June's Industrial Production data is the second report of the day. This data measures output at U.S. factories, mines and utilities, giving us an indication of manufacturing sector strength. It is expected to show no change in the level of production, indicating that the manufacturing sector remained stable during the month. That would basically be good news for bonds, however, an unexpected decline would likely help improve rates if the PPI showed favorable results.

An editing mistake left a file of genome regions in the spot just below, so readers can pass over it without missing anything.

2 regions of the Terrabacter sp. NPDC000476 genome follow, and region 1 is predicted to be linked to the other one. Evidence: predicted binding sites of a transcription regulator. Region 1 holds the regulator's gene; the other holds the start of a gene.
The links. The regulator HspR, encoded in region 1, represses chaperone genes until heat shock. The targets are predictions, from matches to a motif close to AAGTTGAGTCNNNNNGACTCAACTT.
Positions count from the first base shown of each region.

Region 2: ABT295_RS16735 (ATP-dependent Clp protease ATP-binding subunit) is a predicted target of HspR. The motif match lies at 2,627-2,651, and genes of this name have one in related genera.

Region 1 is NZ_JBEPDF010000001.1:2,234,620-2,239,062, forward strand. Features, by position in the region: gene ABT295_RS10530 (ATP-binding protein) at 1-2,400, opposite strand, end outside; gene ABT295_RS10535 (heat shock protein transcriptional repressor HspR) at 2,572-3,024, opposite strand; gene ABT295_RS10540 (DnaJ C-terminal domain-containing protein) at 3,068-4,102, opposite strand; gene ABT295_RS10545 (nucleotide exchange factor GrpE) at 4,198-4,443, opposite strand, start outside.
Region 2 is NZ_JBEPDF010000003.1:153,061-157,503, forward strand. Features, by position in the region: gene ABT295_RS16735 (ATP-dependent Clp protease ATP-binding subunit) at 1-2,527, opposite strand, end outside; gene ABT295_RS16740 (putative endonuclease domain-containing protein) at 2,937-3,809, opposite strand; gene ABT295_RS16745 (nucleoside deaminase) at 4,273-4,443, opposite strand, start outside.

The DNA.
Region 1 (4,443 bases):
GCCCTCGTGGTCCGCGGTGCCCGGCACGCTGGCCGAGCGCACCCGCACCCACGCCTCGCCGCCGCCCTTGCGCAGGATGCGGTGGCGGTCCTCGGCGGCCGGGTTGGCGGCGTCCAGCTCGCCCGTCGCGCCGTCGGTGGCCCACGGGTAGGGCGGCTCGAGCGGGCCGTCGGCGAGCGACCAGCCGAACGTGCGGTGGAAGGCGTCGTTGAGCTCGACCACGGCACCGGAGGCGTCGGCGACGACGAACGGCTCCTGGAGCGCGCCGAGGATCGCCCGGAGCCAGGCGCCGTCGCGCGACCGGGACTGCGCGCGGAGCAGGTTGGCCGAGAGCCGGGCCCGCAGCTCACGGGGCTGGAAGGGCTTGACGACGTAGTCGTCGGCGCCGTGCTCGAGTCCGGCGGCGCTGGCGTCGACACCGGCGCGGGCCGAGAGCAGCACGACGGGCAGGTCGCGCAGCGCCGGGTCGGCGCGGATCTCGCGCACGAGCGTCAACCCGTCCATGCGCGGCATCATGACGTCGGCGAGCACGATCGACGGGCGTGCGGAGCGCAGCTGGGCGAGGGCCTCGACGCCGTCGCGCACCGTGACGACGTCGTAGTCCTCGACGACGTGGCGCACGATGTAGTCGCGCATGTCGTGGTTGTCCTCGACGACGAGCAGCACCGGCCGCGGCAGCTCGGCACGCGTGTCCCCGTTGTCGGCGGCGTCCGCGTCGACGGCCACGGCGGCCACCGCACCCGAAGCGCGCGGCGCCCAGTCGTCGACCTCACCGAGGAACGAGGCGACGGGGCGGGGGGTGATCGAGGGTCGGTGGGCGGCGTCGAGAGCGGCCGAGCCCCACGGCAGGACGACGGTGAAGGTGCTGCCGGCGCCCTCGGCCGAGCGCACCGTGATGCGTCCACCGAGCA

The remaining two reports will come Friday morning, one of which is arguably the single most important monthly report for the bond market. That one is June's Consumer Price Index (CPI) during early morning trading, which is a mirror of Thursday's PPI with the exception that the CPI measures inflation at the more important consumer level of the economy. Analysts have forecasted no change in the overall index and a 0.1% rise in the core data. The core data is considered to be the key reading because it gives us a more stable measure of inflation. Higher than expected readings could raise inflation fears and push mortgage rates higher Friday, while readings that fall short of forecasts could lead to lower rates Friday.